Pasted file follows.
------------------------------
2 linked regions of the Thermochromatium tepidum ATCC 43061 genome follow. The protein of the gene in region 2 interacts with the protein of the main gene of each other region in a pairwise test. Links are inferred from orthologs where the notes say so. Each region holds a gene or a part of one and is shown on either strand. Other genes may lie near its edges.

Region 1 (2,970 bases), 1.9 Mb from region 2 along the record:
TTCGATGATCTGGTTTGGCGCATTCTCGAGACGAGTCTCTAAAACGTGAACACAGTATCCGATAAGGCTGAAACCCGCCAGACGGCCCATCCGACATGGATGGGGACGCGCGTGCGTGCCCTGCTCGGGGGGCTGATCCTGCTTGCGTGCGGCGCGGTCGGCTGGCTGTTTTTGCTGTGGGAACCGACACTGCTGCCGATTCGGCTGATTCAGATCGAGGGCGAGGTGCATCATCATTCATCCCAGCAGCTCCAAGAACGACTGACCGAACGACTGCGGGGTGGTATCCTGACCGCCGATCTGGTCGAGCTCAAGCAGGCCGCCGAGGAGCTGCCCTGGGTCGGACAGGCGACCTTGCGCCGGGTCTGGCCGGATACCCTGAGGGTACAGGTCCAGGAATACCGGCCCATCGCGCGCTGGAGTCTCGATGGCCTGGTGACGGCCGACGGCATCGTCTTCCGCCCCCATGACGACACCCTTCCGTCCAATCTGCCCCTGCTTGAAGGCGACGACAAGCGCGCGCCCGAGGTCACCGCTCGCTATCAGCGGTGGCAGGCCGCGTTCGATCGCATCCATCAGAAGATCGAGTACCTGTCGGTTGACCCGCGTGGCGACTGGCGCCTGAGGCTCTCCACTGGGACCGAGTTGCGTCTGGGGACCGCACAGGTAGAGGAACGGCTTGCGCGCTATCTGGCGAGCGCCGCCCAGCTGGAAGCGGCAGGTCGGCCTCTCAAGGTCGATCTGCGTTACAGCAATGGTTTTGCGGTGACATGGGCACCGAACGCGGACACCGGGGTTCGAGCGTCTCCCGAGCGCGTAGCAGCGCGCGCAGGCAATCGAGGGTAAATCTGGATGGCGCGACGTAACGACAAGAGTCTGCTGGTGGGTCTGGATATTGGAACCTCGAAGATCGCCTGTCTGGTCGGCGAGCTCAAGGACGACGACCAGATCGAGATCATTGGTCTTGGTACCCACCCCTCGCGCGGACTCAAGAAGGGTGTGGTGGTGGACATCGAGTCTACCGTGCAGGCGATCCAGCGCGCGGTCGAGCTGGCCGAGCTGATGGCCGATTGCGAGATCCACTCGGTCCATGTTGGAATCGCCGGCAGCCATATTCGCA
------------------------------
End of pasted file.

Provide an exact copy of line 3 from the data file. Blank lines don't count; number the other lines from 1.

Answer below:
TTCGATGATCTGGTTTGGCGCATTCTCGAGACGAGTCTCTAAAACGTGAACACAGTATCCGATAAGGCTGAAACCCGCCAGACGGCCCATCCGACATGGATGGGGACGCGCGTGCGTGCCCTGCTCGGGGGGCTGATCCTGCTTGCGTGCGGCGCGGTCGGCTGGCTGTTTTTGCTGTGGGAACCGACACTGCTGCCGATTCGGCTGATTCAGATCGAGGGCGAGGTGCATCATCATTCATCCCAGCAGCTCCAAGAACGACTGACCGAACGACTGCGGGGTGGTATCCTGACCGCCGATCTGGTCGAGCTCAAGCAGGCCGCCGAGGAGCTGCCCTGGGTCGGACAGGCGACCTTGCGCCGGGTCTGGCCGGATACCCTGAGGGTACAGGTCCAGGAATACCGGCCCATCGCGCGCTGGAGTCTCGATGGCCTGGTGACGGCCGACGGCATCGTCTTCCGCCCCCATGACGACACCCTTCCGTCCAATCTGCCCCTGCTTGAAGGCGACGACAAGCGCGCGCCCGAGGTCACCGCTCGCTATCAGCGGTGGCAGGCCGCGTTCGATCGCATCCATCAGAAGATCGAGTACCTGTCGGTTGACCCGCGTGGCGACTGGCGCCTGAGGCTCTCCACTGGGACCGAGTTGCGTCTGGGGACCGCACAGGTAGAGGAACGGCTTGCGCGCTATCTGGCGAGCGCCGCCCAGCTGGAAGCGGCAGGTCGGCCTCTCAAGGTCGATCTGCGTTACAGCAATGGTTTTGCGGTGACATGGGCACCGAACGCGGACACCGGGGTTCGAGCGTCTCCCGAGCGCGTAGCAGCGCGCGCAGGCAATCGAGGGTAAATCTGGATGGCGCGACGTAACGACAAGAGTCTGCTGGTGGGTCTGGATATTGGAACCTCGAAGATCGCCTGTCTGGTCGGCGAGCTCAAGGACGACGACCAGATCGAGATCATTGGTCTTGGTACCCACCCCTCGCGCGGACTCAAGAAGGGTGTGGTGGTGGACATCGAGTCTACCGTGCAGGCGATCCAGCGCGCGGTCGAGCTGGCCGAGCTGATGGCCGATTGCGAGATCCACTCGGTCCATGTTGGAATCGCCGGCAGCCATATTCGCA